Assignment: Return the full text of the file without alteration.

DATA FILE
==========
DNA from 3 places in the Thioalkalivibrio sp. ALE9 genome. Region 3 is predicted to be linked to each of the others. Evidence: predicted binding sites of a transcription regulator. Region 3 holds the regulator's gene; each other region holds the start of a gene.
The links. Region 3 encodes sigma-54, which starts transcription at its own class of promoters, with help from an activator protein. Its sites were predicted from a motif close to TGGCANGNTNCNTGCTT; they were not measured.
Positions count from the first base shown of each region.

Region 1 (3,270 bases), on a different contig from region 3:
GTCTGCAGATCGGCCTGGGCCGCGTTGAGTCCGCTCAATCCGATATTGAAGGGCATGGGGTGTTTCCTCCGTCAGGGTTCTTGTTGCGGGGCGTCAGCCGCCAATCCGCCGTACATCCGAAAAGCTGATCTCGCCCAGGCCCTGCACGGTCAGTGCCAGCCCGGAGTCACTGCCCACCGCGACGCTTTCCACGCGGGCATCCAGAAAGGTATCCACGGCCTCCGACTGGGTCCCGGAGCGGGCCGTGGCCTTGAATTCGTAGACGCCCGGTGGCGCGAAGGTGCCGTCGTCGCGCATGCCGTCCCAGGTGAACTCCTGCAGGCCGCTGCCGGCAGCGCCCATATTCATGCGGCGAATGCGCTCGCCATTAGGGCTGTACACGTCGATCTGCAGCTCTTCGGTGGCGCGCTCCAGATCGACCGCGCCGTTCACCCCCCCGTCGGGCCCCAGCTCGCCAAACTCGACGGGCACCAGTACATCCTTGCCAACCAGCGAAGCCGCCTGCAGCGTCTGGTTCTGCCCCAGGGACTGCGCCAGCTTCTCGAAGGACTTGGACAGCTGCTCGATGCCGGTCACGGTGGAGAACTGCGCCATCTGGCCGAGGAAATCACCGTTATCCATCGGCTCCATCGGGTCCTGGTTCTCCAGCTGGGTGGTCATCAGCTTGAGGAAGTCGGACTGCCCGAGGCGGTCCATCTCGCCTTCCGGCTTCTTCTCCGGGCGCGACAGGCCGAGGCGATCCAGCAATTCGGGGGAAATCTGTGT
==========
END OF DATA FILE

DNA from 3 places in the Thioalkalivibrio sp. ALE9 genome. Region 3 is predicted to be linked to each of the others. Evidence: predicted binding sites of a transcription regulator. Region 3 holds the regulator's gene; each other region holds the start of a gene.
The links. Region 3 encodes sigma-54, which starts transcription at its own class of promoters, with help from an activator protein. Its sites were predicted from a motif close to TGGCANGNTNCNTGCTT; they were not measured.
Positions count from the first base shown of each region.

Region 1 (3,270 bases), on a different contig from region 3:
GTCTGCAGATCGGCCTGGGCCGCGTTGAGTCCGCTCAATCCGATATTGAAGGGCATGGGGTGTTTCCTCCGTCAGGGTTCTTGTTGCGGGGCGTCAGCCGCCAATCCGCCGTACATCCGAAAAGCTGATCTCGCCCAGGCCCTGCACGGTCAGTGCCAGCCCGGAGTCACTGCCCACCGCGACGCTTTCCACGCGGGCATCCAGAAAGGTATCCACGGCCTCCGACTGGGTCCCGGAGCGGGCCGTGGCCTTGAATTCGTAGACGCCCGGTGGCGCGAAGGTGCCGTCGTCGCGCATGCCGTCCCAGGTGAACTCCTGCAGGCCGCTGCCGGCAGCGCCCATATTCATGCGGCGAATGCGCTCGCCATTAGGGCTGTACACGTCGATCTGCAGCTCTTCGGTGGCGCGCTCCAGATCGACCGCGCCGTTCACCCCCCCGTCGGGCCCCAGCTCGCCAAACTCGACGGGCACCAGTACATCCTTGCCAACCAGCGAAGCCGCCTGCAGCGTCTGGTTCTGCCCCAGGGACTGCGCCAGCTTCTCGAAGGACTTGGACAGCTGCTCGATGCCGGTCACGGTGGAGAACTGCGCCATCTGGCCGAGGAAATCACCGTTATCCATCGGCTCCATCGGGTCCTGGTTCTCCAGCTGGGTGGTCATCAGCTTGAGGAAGTCGGACTGCCCGAGGCGGTCCATCTCGCCTTCCGGCTTCTTCTCCGGGCGCGACAGGCCGAGGCGATCCAGCAATTCGGGGGAAATCTGTGT